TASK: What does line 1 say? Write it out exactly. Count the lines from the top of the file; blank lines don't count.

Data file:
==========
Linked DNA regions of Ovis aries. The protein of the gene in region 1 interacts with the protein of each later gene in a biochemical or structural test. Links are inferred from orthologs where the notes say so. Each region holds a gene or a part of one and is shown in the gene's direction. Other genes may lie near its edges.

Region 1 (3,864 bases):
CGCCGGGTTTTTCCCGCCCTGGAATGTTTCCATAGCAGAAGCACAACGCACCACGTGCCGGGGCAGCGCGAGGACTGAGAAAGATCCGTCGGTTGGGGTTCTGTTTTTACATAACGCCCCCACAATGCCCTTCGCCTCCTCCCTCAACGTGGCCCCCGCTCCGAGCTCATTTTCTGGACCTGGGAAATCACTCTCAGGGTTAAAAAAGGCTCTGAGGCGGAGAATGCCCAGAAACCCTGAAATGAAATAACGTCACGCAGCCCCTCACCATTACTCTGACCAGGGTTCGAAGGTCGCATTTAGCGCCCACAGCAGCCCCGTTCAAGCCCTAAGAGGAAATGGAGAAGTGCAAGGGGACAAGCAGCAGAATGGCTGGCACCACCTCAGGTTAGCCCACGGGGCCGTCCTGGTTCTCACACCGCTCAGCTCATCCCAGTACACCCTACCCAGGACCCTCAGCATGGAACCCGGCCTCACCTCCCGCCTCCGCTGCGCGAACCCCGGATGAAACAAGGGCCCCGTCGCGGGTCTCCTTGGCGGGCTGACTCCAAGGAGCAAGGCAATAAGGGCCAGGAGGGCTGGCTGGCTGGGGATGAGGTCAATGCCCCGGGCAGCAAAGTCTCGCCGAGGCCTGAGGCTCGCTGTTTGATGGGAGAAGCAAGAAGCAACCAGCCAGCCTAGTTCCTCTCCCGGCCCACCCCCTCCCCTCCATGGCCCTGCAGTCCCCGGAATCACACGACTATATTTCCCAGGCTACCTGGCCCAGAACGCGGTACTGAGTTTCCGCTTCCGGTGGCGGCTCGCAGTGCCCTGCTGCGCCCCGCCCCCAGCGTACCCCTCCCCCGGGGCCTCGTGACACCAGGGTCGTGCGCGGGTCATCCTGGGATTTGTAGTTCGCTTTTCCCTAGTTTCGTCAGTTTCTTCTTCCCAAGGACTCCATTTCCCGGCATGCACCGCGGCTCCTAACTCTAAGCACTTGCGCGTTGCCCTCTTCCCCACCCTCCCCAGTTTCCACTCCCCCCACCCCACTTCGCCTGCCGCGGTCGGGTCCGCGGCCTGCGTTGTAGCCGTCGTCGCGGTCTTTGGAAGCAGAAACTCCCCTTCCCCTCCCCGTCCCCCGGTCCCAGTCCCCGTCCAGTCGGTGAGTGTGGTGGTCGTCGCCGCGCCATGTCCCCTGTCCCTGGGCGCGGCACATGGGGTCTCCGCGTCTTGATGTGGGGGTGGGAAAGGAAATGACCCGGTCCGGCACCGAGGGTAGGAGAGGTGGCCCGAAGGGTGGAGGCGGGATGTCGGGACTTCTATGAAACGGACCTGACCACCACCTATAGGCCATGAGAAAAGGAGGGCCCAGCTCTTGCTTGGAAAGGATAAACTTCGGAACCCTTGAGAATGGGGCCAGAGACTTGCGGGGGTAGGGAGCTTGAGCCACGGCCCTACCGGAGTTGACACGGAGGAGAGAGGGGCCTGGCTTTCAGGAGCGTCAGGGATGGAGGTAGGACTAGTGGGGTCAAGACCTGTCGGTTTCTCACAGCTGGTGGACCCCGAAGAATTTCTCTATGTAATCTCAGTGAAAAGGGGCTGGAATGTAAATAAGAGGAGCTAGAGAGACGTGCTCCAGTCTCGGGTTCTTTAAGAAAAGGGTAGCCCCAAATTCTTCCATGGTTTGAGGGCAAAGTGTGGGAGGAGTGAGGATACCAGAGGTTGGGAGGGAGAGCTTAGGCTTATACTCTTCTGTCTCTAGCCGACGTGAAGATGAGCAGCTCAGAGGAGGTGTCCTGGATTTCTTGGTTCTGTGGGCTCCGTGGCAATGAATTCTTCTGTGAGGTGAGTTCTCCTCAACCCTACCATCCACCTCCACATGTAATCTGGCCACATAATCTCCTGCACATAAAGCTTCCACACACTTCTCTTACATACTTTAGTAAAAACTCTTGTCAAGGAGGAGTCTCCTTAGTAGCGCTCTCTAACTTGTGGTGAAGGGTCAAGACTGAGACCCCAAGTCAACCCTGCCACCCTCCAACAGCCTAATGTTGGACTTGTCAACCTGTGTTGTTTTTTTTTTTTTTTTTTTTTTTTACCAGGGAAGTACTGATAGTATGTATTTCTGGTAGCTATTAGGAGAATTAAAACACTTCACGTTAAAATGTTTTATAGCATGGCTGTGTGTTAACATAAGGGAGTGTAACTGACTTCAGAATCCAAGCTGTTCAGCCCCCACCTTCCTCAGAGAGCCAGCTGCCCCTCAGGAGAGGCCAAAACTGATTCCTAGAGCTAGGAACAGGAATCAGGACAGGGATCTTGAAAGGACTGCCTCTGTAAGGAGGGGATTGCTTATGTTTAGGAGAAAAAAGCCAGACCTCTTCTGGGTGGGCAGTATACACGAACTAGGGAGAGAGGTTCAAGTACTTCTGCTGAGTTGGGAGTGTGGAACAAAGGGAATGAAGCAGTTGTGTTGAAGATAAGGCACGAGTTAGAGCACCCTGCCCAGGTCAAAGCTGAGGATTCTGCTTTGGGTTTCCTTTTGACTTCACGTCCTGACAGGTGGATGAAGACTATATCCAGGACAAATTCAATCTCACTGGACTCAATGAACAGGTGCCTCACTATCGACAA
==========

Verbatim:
Linked DNA regions of Ovis aries. The protein of the gene in region 1 interacts with the protein of each later gene in a biochemical or structural test. Links are inferred from orthologs where the notes say so. Each region holds a gene or a part of one and is shown in the gene's direction. Other genes may lie near its edges.